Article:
Disputes relating to property are commonplace. A common form of property dispute is one in which a matrimonial home is in the sole legal name of a spouse. The problem is that in the event of a dispute between the husband and wife, one could seek to exclude the other from the house, relying on the fact that they have the sole legal ownership.
The law attempts to prevent property disputes by giving the spouse a statutory right of occupation. A spouse or civil partner may not be excluded from the family home without a court order. If the right to occupation is not registered, then it will not bind the buyer; however rights can be registered right up to completion so much time and money can be wasted by failing to properly investigate the property before exchange of contracts.
Property disputes over ownership can also occur when another person living in the house has contributed to the purchase price of the property, but is not the legal owner. This type of interest is an equitable interest and in registered land would be binding on a buyer of the land as ‘an overriding interest’. In order to prevent a dispute arising in the future because of another person having an interest in the land, it is important that a prospective buyer investigates the exact status of each occupier of the property.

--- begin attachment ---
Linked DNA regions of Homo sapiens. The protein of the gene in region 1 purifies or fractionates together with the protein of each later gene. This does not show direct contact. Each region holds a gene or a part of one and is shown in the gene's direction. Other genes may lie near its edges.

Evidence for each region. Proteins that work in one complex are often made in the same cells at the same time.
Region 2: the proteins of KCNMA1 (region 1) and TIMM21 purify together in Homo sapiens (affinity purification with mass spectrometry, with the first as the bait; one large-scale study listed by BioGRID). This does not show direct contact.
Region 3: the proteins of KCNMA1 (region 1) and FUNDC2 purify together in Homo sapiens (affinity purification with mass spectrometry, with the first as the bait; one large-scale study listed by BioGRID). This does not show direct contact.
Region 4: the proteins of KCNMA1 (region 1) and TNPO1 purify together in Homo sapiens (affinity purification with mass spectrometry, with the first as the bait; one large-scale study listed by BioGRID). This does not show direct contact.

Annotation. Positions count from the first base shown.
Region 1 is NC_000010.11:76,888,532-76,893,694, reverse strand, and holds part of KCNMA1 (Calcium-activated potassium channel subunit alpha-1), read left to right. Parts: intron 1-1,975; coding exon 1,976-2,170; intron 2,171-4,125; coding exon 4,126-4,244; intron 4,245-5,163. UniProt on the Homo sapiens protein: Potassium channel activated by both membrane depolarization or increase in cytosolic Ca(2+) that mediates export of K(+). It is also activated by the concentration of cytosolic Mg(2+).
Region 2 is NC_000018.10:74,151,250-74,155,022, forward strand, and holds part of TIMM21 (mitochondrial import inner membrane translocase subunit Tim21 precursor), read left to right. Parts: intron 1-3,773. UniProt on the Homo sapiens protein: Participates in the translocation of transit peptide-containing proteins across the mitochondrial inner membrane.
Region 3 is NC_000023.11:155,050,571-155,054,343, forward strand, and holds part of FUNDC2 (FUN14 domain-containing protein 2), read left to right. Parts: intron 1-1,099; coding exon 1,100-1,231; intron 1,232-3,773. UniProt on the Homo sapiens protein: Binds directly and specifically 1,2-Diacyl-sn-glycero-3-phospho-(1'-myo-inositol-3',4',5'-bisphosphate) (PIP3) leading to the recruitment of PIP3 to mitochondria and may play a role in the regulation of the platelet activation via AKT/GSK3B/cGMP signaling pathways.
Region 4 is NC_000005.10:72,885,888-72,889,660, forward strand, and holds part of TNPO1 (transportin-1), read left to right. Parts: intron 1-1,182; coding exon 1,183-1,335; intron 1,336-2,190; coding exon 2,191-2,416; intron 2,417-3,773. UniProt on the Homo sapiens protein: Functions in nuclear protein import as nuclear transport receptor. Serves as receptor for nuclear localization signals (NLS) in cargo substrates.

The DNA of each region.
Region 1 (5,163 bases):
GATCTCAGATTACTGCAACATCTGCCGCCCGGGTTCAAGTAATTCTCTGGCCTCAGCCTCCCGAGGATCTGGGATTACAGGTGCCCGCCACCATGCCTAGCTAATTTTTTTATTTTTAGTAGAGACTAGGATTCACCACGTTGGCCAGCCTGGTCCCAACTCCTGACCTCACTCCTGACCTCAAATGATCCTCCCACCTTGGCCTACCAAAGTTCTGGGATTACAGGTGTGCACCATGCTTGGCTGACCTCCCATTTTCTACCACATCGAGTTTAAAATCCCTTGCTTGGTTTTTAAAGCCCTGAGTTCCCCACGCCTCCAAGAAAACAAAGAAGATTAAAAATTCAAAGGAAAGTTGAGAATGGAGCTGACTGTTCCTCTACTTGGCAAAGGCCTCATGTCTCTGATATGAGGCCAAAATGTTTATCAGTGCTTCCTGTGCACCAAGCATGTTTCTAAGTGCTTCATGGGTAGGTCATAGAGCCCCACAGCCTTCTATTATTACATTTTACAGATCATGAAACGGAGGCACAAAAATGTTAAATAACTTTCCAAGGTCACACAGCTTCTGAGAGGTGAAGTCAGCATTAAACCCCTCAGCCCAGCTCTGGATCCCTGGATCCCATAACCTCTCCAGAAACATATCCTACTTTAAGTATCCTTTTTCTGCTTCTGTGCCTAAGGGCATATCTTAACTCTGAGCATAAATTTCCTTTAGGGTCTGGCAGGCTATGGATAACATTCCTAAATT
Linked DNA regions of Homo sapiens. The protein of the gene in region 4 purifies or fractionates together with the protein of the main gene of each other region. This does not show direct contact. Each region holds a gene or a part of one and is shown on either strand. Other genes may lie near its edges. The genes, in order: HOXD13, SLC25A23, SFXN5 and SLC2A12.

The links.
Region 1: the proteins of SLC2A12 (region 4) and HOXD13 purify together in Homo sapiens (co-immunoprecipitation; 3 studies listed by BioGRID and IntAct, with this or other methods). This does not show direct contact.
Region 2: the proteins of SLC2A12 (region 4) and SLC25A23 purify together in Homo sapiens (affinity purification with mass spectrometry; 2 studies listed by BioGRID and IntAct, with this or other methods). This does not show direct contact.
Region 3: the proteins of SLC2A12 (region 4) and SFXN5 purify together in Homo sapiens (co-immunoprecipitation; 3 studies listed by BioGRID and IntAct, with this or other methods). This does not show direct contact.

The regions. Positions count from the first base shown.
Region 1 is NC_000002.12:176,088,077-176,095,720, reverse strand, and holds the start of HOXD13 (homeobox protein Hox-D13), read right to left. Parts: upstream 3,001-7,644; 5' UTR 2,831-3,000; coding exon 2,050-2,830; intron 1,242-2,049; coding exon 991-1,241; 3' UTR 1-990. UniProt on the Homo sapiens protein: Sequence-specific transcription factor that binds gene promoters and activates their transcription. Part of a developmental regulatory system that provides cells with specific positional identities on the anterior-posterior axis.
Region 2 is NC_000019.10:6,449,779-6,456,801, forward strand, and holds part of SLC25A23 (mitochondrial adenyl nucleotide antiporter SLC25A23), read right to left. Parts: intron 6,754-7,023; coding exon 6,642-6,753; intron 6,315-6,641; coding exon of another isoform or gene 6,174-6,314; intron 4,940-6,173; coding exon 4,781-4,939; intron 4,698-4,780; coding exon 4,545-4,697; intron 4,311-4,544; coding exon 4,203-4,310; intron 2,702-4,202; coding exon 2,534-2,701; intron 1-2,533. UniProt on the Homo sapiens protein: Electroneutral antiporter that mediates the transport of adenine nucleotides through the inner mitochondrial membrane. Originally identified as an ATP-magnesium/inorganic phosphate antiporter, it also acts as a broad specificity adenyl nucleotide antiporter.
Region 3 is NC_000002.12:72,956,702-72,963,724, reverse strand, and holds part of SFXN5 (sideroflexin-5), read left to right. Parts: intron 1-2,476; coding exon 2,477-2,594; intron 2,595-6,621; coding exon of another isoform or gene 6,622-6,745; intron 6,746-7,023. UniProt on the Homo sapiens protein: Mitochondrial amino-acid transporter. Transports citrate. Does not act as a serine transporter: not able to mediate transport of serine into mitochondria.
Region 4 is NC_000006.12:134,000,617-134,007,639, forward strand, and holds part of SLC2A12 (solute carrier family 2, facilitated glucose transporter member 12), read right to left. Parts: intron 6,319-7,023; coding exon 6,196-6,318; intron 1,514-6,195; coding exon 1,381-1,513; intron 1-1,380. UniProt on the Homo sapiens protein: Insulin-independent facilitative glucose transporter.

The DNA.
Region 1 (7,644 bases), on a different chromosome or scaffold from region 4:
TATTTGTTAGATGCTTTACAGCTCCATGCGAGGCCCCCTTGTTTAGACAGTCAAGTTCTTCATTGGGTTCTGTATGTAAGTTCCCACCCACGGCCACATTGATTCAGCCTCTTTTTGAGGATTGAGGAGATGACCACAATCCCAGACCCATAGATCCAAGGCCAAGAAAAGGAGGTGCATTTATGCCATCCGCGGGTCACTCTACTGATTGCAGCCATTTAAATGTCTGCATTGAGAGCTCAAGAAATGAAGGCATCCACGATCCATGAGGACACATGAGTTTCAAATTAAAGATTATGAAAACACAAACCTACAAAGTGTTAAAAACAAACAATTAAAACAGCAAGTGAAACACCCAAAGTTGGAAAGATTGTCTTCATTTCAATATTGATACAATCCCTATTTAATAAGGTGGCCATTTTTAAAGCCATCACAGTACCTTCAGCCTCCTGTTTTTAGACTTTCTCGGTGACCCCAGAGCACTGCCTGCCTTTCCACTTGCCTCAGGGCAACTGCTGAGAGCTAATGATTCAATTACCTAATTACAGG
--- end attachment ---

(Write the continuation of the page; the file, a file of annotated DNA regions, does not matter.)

If you would like to obtain legal advice on property disputes, or advice on possible rights that people may have over property, Contact Law can put you in touch with a local specialist Property Solicitor free of charge. So, if you have any questions or would like our help in finding local Property Solicitors please call us on 0800 1777 162 or complete the web-form above.
- Last Updated on 11/07/2012